Growth hormone (GH) is an important metabolic hormone, which stimulates net protein anabolism, lipolysis, and linear bone growth. Pulses of GH secretion arise from interactions of hypothalamic GH‐releasing hormone and somatostatin at the somatotroph cell in the anterior pituitary gland. The frequency and amplitude of GH pulses are regulated by multiple factors including age, geneder, pubertal status, menstrual cycle phase, body composition, sleep, nutrition, and exercise. In diseases such as obesity, type I diabetes mellitus, hypo‐ and hyperthyroidism, Turner's syndrome, uremia, liver failure, and acromegaly the pulsatile secretion of GH and/or its metabolic clearance rate are altered. Deconvolution analysis of serum GH concentrations measured in blood obtained at frequent intervals has made it possible to simultaneously resolve subject‐specific metabolic clearance rates and the number, amplitude, duration, and mass of GH secretory bursts. Such analyses have provided new insights into the mechanisms regulating pulsatile patterns of GH release in human health and disease. © 1993 Wiley‐Liss, Inc.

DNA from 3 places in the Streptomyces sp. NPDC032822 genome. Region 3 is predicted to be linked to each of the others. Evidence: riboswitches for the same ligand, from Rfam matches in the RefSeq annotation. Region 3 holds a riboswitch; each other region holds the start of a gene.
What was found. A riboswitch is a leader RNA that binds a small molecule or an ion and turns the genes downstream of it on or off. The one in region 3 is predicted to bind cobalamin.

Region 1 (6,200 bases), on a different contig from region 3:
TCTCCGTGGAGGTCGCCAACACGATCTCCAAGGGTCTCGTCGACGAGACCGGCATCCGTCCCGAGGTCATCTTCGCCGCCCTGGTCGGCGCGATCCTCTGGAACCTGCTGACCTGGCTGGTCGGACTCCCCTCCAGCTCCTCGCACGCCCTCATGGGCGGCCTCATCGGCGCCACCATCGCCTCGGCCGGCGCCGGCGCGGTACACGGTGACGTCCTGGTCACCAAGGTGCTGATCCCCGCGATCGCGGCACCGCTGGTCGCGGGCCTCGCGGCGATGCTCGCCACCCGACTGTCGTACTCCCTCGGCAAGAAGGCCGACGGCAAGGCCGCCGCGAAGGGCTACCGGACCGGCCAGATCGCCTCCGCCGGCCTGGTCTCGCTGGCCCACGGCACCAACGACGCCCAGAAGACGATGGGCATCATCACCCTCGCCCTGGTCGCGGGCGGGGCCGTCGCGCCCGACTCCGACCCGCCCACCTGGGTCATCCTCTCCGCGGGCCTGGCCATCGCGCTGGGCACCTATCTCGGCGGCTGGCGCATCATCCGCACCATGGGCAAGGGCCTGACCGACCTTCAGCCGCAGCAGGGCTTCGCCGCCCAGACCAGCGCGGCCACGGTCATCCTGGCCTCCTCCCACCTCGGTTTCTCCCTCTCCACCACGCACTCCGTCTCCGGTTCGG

|Original language||English (US)|
|Number of pages||12|
|Journal||American Journal of Human Biology|
|State||Published - 1993|
ASJC Scopus subject areas
- Ecology, Evolution, Behavior and Systematics